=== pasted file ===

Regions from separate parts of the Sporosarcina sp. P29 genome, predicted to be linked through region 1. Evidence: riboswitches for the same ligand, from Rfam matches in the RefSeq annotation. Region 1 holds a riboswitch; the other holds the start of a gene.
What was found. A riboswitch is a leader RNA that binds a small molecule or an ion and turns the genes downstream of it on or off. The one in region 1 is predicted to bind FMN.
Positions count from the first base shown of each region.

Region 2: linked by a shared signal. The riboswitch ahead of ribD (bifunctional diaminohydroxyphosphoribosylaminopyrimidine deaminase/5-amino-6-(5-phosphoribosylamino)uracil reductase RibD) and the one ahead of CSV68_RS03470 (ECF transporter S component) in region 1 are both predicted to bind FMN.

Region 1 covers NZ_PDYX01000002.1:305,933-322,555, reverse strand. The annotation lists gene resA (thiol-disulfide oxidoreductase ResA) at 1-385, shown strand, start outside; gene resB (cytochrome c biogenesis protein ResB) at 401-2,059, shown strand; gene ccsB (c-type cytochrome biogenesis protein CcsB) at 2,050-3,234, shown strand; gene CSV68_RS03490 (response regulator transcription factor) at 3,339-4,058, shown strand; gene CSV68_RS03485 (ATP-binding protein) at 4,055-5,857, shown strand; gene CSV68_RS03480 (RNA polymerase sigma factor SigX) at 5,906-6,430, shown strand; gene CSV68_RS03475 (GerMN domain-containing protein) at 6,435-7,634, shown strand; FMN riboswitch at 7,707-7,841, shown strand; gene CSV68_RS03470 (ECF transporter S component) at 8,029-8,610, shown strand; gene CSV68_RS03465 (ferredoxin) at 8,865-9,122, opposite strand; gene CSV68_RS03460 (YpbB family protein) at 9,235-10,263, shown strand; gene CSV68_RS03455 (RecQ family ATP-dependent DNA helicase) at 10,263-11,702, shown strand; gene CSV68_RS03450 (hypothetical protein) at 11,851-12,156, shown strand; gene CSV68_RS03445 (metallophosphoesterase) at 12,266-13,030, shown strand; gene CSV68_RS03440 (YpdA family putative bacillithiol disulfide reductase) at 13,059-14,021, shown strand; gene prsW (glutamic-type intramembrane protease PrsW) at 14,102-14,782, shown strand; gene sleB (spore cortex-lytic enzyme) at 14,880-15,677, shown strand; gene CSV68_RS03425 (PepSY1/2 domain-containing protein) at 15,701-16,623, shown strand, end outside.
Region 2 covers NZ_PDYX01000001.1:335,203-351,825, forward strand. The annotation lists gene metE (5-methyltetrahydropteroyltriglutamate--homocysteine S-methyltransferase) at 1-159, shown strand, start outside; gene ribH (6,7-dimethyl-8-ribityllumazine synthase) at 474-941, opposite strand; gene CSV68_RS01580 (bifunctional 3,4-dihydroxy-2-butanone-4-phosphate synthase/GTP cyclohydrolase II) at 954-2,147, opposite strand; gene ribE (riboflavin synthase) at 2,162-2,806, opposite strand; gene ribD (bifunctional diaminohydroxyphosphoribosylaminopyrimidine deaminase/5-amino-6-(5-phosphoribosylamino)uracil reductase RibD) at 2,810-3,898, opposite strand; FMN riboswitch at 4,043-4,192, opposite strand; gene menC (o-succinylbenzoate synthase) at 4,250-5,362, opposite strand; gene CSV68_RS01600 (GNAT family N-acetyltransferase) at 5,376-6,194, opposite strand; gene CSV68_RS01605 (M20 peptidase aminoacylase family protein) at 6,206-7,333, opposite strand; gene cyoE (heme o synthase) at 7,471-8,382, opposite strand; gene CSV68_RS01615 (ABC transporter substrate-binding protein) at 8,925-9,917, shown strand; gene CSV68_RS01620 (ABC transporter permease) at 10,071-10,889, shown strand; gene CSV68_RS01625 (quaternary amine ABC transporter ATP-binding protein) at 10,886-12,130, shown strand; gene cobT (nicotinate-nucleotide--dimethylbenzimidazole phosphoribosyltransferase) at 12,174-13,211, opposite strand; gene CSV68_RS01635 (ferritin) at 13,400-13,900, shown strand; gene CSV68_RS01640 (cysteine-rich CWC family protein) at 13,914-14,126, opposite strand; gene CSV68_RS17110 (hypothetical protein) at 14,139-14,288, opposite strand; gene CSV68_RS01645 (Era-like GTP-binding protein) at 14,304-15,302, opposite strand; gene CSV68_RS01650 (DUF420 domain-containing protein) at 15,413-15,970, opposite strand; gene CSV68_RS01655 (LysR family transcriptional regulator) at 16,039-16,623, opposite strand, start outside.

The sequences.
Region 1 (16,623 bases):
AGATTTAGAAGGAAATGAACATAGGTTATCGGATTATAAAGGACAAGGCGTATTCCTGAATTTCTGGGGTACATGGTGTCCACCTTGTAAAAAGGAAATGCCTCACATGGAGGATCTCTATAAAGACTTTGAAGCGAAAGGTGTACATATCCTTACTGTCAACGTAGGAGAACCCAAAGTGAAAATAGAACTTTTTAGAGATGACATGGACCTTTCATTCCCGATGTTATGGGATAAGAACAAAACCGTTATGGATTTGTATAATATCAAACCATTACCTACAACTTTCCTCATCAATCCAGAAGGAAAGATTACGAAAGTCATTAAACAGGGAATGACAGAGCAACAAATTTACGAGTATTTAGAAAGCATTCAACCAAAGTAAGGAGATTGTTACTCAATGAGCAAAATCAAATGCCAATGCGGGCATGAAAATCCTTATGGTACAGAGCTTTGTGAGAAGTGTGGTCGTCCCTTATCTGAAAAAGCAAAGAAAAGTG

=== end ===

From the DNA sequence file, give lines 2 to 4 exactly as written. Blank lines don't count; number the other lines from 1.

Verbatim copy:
What was found. A riboswitch is a leader RNA that binds a small molecule or an ion and turns the genes downstream of it on or off. The one in region 1 is predicted to bind FMN.
Positions count from the first base shown of each region.

Region 2: linked by a shared signal. The riboswitch ahead of ribD (bifunctional diaminohydroxyphosphoribosylaminopyrimidine deaminase/5-amino-6-(5-phosphoribosylamino)uracil reductase RibD) and the one ahead of CSV68_RS03470 (ECF transporter S component) in region 1 are both predicted to bind FMN.